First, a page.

Northern Tree Shrew

[Tupaia belangeri]

Northern Tree Shrews look remarkably similar to squirrels. They are the only members of their taxonomic order, and are native to Southeast Asia. They have grayish, olive fur, are diurnal and territorial, marking their spots using a scent located in the abdomen and chin. Their snout tends to be elongated. They are moderately sexually dimorphic, with males being slightly larger and having a broader skull than females. Males also have a white ring of hair around the eye, females, do not. The fur color and body shape tends to differ between males and females. They weigh between 50 to 270 grams, head to body length is 12 to 21 cm and a tail length ranges from 14 to 20 cm, which is usually close to the length of their body. Their body temperature ranges from 35 to 40 degrees Celsius which is a much greater difference than most endothermic animals.

Location: Primate & Cat


Northern Tree Shrews are found in Southeast Asia. They are native to Bangladesh, Bhutan, Cambodia, China, Lao People’s Democratic Republic, Malaysia, Myanmar, Thailand and Vietnam.
They inhabit a variety of forest habitats in tropical and subtropical areas, which are normally moist environments. They have also been recorded in shrub lands and artificial plantations and rural gardens. The highest elevation in which they have been reported was about 300 meters in China. They inhabit areas with temperatures around 25 degrees Celsius and 45 to 50% humidity.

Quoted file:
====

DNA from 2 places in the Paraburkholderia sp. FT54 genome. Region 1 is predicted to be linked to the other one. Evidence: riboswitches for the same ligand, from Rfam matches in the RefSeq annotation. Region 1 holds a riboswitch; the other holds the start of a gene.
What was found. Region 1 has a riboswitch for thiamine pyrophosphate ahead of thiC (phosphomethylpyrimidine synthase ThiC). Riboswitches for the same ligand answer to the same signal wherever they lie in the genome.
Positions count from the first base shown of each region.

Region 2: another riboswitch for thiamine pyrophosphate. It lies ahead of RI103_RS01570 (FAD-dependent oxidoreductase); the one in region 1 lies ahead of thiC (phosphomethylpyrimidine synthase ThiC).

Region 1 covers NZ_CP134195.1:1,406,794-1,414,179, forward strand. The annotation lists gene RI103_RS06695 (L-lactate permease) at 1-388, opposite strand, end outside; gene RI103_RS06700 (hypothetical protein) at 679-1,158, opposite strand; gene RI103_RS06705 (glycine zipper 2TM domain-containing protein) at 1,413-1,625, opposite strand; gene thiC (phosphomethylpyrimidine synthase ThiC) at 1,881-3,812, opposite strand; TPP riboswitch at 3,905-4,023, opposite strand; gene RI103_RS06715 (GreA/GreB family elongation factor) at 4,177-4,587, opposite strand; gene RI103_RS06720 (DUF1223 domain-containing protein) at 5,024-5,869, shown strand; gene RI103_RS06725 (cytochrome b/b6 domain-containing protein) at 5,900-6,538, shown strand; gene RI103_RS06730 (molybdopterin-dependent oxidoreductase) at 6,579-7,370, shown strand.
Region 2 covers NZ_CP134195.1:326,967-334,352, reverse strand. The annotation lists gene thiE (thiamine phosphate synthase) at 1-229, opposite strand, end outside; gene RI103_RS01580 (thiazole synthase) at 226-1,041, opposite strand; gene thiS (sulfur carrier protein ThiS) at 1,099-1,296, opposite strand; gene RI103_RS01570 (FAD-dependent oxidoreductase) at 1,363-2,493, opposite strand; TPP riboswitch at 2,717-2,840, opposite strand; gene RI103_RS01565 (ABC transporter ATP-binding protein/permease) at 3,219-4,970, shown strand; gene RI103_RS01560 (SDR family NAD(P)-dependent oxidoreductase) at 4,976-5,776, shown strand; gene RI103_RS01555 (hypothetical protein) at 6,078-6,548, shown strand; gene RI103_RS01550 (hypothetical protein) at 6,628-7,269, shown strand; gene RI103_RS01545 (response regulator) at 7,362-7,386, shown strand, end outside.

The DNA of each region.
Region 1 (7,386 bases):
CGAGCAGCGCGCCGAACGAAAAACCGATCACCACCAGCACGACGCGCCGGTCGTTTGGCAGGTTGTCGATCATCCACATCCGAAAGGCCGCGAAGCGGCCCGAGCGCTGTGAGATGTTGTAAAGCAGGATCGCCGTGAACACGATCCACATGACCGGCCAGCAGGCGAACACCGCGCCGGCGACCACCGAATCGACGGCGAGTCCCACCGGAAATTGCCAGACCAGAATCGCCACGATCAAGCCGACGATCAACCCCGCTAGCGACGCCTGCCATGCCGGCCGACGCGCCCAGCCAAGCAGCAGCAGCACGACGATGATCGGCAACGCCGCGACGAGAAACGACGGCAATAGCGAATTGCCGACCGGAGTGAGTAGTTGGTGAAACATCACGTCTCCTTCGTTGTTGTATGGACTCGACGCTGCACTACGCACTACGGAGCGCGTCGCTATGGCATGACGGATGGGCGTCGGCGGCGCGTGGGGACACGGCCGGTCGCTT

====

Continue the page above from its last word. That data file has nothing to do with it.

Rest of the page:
Conservation Status

Primary Threats

Their Gestation period is 41 to 45 Days and females give birth to hairless, young.
Litter size 1 to 5.
One adult male and female share overlapping territories, and both will defend their territories against other Shrews year round. Territorial fights are documented between adults of the same sex. Tree Shrews use scent marking, excreted from a gland on their chest, to mark their territories. The young tree shrews leave the nest around the onset of puberty and they become completely self-sufficient.
All Tree Shrews are territorial and introductions between a mating pair are possibly the hardest part of breeding for Northern Tree Shrews. Typically, Tree Shrews are monogamous and in order to mate, one animal must enter the others’ territory. Both male and female will use more aggressive behaviors during breeding. Their reproductive life begins at 4 to 5 months of age and they are able to reproduce at any time of year.
Wild Diet
Primary diet is eggs, insects, and fruit. They do not absorb much water from fruit and cannot go without water for more than about a day.
Zoo Diet